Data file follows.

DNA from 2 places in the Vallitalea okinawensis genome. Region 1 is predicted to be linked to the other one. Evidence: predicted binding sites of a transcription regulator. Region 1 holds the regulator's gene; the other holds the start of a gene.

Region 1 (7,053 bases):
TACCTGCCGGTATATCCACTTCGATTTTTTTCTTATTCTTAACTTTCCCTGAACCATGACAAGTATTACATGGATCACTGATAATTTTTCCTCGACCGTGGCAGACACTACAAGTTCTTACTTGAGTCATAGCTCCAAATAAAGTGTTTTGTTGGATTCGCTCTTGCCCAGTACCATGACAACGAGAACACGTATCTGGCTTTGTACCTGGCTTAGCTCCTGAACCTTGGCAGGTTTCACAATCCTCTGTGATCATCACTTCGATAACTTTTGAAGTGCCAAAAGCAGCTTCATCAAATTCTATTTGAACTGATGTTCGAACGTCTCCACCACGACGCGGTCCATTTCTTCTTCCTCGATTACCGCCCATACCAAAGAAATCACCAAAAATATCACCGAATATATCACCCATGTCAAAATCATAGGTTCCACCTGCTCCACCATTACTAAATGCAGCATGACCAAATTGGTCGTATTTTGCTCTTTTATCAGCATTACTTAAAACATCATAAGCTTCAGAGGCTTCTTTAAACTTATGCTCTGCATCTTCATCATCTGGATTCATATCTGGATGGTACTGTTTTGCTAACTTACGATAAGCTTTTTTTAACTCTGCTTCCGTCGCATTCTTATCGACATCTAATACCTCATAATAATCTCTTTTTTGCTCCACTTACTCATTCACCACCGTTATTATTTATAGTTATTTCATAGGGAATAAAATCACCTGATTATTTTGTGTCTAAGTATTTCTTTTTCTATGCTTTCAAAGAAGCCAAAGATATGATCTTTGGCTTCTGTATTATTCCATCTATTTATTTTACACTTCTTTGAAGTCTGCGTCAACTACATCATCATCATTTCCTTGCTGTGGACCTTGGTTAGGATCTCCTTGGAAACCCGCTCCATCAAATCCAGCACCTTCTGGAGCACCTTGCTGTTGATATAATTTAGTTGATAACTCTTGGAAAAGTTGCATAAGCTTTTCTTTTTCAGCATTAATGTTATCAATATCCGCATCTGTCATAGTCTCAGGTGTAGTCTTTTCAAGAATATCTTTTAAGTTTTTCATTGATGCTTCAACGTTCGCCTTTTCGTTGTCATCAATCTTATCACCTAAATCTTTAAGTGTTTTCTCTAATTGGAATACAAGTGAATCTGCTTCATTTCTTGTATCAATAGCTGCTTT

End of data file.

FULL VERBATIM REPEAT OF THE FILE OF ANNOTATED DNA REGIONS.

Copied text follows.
DNA from 2 places in the Vallitalea okinawensis genome. Region 1 is predicted to be linked to the other one. Evidence: predicted binding sites of a transcription regulator. Region 1 holds the regulator's gene; the other holds the start of a gene.

Region 1 (7,053 bases):
TACCTGCCGGTATATCCACTTCGATTTTTTTCTTATTCTTAACTTTCCCTGAACCATGACAAGTATTACATGGATCACTGATAATTTTTCCTCGACCGTGGCAGACACTACAAGTTCTTACTTGAGTCATAGCTCCAAATAAAGTGTTTTGTTGGATTCGCTCTTGCCCAGTACCATGACAACGAGAACACGTATCTGGCTTTGTACCTGGCTTAGCTCCTGAACCTTGGCAGGTTTCACAATCCTCTGTGATCATCACTTCGATAACTTTTGAAGTGCCAAAAGCAGCTTCATCAAATTCTATTTGAACTGATGTTCGAACGTCTCCACCACGACGCGGTCCATTTCTTCTTCCTCGATTACCGCCCATACCAAAGAAATCACCAAAAATATCACCGAATATATCACCCATGTCAAAATCATAGGTTCCACCTGCTCCACCATTACTAAATGCAGCATGACCAAATTGGTCGTATTTTGCTCTTTTATCAGCATTACTTAAAACATCATAAGCTTCAGAGGCTTCTTTAAACTTATGCTCTGCATCTTCATCATCTGGATTCATATCTGGATGGTACTGTTTTGCTAACTTACGATAAGCTTTTTTTAACTCTGCTTCCGTCGCATTCTTATCGACATCTAATACCTCATAATAATCTCTTTTTTGCTCCACTTACTCATTCACCACCGTTATTATTTATAGTTATTTCATAGGGAATAAAATCACCTGATTATTTTGTGTCTAAGTATTTCTTTTTCTATGCTTTCAAAGAAGCCAAAGATATGATCTTTGGCTTCTGTATTATTCCATCTATTTATTTTACACTTCTTTGAAGTCTGCGTCAACTACATCATCATCATTTCCTTGCTGTGGACCTTGGTTAGGATCTCCTTGGAAACCCGCTCCATCAAATCCAGCACCTTCTGGAGCACCTTGCTGTTGATATAATTTAGTTGATAACTCTTGGAAAAGTTGCATAAGCTTTTCTTTTTCAGCATTAATGTTATCAATATCCGCATCTGTCATAGTCTCAGGTGTAGTCTTTTCAAGAATATCTTTTAAGTTTTTCATTGATGCTTCAACGTTCGCCTTTTCGTTGTCATCAATCTTATCACCTAAATCTTTAAGTGTTTTCTCTAATTGGAATACAAGTGAATCTGCTTCATTTCTTGTATCAATAGCTGCTTT